A while back, we covered a statement from the Pentagon which confirmed that soldiers could be prosecuted for promoting their faith. This seemed to endanger the role of chaplains in military service, since reaching out to soldiers from a religious perspective is part and parcel of their vocation and their training.
A quote from the military site, Stars and Stripes:
What it comes down to, officials said, is that discussing matters of faith and religious practice with a willing audience is allowed, but pushing religious beliefs on those who don’t want to hear it is a form of harassment forbidden under Defense Department policies.
While I strongly disagree that having a man of the cloth reach out to a non-believer equates to “pushing” one’s religious beliefs, if that’s how the military wants it, so be it.
But the following article takes that decision …and basically beats military chaplains over the head with it.
The effort to create a chaplain for atheists and “humanists” has been building over the last several weeks. While the title might sound inherently contradictory, supporters say the point is to give atheists in the military someone who will pro-actively reach out to them and facilitate meetings.
Jason Torpy, president of the Military Association of Atheists and Free Thinkers, claims that 23 percent of those in the military ranks assert no religious preference. And he argues chaplains are not providing enough “positive outreach and support“ in the way “they do for all of those beliefs that aren’t their own.”
Now, wait just a cotton-pickin’ minute here!! You guys just got finished ordering the chaplains to make darn sure they weren’t “pushing their beliefs on others”. And now the argument goes that, because the chaplains are not out spreading the Gospel to non-believers, that’s somehow a failing on THEIR part?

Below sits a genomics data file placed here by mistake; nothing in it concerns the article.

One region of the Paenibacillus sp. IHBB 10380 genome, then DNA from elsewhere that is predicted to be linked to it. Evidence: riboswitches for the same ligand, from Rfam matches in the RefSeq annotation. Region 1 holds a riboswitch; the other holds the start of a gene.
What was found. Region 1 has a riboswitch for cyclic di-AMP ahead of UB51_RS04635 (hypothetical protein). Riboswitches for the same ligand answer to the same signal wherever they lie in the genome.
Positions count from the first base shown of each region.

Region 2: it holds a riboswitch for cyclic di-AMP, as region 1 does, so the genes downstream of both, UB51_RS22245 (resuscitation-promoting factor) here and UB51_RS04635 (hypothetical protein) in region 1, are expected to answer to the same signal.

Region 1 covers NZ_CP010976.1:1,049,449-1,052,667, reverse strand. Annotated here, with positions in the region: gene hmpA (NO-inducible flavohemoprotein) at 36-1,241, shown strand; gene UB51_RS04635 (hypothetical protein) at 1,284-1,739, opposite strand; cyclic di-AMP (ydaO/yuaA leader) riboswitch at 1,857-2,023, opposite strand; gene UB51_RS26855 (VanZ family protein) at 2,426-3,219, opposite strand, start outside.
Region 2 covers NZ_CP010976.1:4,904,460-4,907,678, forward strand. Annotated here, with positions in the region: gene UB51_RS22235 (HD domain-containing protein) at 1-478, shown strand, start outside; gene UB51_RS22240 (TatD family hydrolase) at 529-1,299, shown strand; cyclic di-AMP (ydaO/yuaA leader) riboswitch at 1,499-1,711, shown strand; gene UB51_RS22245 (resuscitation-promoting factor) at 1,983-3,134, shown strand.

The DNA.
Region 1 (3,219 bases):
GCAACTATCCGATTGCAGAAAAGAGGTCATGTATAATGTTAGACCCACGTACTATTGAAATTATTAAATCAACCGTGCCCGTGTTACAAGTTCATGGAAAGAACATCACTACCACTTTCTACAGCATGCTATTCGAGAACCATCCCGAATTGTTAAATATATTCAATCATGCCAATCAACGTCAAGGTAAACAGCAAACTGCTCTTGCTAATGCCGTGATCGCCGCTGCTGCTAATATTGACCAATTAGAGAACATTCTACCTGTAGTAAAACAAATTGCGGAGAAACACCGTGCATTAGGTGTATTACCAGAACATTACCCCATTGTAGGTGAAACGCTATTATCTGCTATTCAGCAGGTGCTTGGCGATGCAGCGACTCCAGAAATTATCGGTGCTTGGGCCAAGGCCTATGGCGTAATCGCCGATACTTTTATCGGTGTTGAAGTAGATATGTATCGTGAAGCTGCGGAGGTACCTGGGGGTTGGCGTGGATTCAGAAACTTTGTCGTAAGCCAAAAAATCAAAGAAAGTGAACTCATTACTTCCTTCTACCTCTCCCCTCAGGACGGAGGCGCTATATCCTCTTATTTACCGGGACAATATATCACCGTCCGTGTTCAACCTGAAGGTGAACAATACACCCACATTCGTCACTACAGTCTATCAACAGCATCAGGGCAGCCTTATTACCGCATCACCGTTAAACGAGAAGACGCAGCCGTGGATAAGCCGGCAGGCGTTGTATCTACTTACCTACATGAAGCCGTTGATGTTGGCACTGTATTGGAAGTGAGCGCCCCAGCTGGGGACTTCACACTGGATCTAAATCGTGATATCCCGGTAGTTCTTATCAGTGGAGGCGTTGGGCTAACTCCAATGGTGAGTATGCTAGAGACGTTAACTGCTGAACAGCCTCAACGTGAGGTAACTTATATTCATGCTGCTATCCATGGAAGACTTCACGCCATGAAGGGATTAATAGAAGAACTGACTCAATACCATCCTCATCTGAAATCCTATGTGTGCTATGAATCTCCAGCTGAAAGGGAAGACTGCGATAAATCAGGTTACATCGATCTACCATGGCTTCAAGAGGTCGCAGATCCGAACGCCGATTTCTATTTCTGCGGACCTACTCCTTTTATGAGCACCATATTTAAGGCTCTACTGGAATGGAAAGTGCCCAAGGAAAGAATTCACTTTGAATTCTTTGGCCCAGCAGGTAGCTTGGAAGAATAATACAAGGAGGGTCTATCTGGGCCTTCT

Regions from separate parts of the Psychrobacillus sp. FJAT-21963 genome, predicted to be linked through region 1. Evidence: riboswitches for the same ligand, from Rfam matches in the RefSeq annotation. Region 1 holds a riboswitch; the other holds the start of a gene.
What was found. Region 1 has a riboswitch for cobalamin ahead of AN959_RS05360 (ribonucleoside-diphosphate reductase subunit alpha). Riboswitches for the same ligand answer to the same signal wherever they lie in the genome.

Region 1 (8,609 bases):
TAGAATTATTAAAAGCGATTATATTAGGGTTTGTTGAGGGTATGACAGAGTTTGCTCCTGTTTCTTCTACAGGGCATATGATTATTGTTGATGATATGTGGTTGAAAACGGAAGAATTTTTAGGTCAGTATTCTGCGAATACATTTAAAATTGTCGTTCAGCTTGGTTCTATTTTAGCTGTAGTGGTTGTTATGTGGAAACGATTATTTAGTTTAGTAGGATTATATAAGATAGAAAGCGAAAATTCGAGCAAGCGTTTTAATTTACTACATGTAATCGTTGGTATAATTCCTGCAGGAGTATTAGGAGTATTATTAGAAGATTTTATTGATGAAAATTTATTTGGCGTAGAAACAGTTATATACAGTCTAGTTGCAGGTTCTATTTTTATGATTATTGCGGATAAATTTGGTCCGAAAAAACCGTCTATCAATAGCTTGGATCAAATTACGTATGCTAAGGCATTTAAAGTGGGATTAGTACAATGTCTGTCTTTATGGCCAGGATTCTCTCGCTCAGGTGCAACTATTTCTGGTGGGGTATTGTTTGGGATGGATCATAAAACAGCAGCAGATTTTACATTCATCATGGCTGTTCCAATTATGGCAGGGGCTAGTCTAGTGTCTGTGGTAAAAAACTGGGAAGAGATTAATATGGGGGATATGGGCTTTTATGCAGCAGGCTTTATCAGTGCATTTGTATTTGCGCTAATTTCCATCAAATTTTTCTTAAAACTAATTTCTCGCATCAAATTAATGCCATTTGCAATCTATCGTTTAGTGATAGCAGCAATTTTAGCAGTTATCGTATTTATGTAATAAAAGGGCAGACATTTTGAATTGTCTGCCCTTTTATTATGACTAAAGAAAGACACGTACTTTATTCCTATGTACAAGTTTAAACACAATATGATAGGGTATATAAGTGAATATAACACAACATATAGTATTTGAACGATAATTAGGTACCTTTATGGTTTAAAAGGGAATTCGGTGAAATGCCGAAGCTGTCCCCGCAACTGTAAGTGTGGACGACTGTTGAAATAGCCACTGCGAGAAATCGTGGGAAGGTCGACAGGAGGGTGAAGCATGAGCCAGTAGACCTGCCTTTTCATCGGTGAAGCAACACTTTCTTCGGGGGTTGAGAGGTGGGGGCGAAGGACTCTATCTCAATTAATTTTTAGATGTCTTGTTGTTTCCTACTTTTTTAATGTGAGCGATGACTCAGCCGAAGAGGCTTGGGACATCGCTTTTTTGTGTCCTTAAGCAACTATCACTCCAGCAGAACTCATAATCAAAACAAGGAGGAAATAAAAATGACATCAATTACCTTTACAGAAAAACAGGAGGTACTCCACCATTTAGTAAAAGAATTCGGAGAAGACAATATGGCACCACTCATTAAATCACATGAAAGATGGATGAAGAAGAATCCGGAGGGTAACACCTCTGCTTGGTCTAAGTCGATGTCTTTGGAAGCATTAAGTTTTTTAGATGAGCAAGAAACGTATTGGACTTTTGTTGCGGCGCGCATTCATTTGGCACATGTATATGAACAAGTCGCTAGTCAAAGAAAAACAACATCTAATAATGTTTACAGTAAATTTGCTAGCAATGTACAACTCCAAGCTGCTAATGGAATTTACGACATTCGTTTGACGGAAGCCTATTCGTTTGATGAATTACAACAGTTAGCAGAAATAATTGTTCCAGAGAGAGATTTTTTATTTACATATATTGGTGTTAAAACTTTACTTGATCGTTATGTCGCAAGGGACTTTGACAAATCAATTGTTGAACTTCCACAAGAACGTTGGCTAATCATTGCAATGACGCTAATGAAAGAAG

Here’s the report from Bret Baier:
Are these folks kidding? Because according to GoArmy.com, a Chaplain Candidate must “Be a full-time graduate student at an accredited seminary or theological school“. I’ve looked, and I can’t seem to locate an expressly atheistic seminary anywhere. Come to think of it, “atheistic seminary” may be one of the greatest oxymorons of all time.
Words mean things, or at least they used to. A belief in NO ONE and NOTHING can’t be a religion, since religion is the worship of SOMEONE or SOMETHING. Heck, even the RationalWIKI/Atheist page argues against that notion.
And as that page says, “If atheism is a religion, then “bald” is a hair color…”.
And this wasn’t the only Chaplain-related news of the week. From Breitbart.com:
Lt. Col. Kenneth Reyes is a Christian chaplain currently serving in the U.S. Air Force. Reyes recently wrote an essay entitled, “No Atheists in Foxholes: Chaplains Gave All in World War II.” This common saying is attributed to a Catholic priest in World War II, made famous when President Dwight D. Eisenhower said during a 1954 speech:
As reported by Fox News’s Todd Starnes, when Reyes referenced this famous line in his essay, the Military Religious Freedom Foundation (MRFF) contacted the base commander, Col. Brian Duffy, demanding he take action on Reyes’s “anti-secular diatribe.”
MRFF’s letter says that by Reyes’s “use of the bigoted, religious supremacist phrase, ‘no atheists in foxholes,’ he defiles the dignity of service members.” They accuse him of violating military regulations.
As Allahpundit once asked: Am I awake?
Of course, the MRFF’s founder and president is none other than Mikey Weinstein. I refuse to link to his site, but please feel free to Google him yourself. Suffice to say, if you’ve wondered from where most of the recent anti-Christian sentiment in the military originates, it’s from Weinstein.
But the incident itself is ludicrous: an ordained clergyman’s duties are to provide religious instruction and spiritual counseling. This particular clergyman is a chaplain, who has a webpage to assist in him being able to communicate to his “flock”. Yet now he’s being told that he can’t even quote a former U.S. President because someone got their fatigues in a twist over what that former Commander-In-Chief said …sixty years ago?
What should the chaplain quote from in his column: “I’m OK; you’re OK“??!?
This watering-down of both what’s acceptable as free expression of religion AND what it means to be a Chaplain is dangerous territory. When things cease having real meaning, they also cease having real importance. And things which have no real importance are quickly cast aside, like last week’s ad circular.
Which, I believe, is the endgame here.
Because it is now painfully obvious that the only “religion” that’s encouraged by our ever-more-intrusive federal government is the deification of Political Correctness.
“Have nothing to do with the fruitless deeds of darkness, but rather expose them.”
(Ephesians 5:11 – NIV)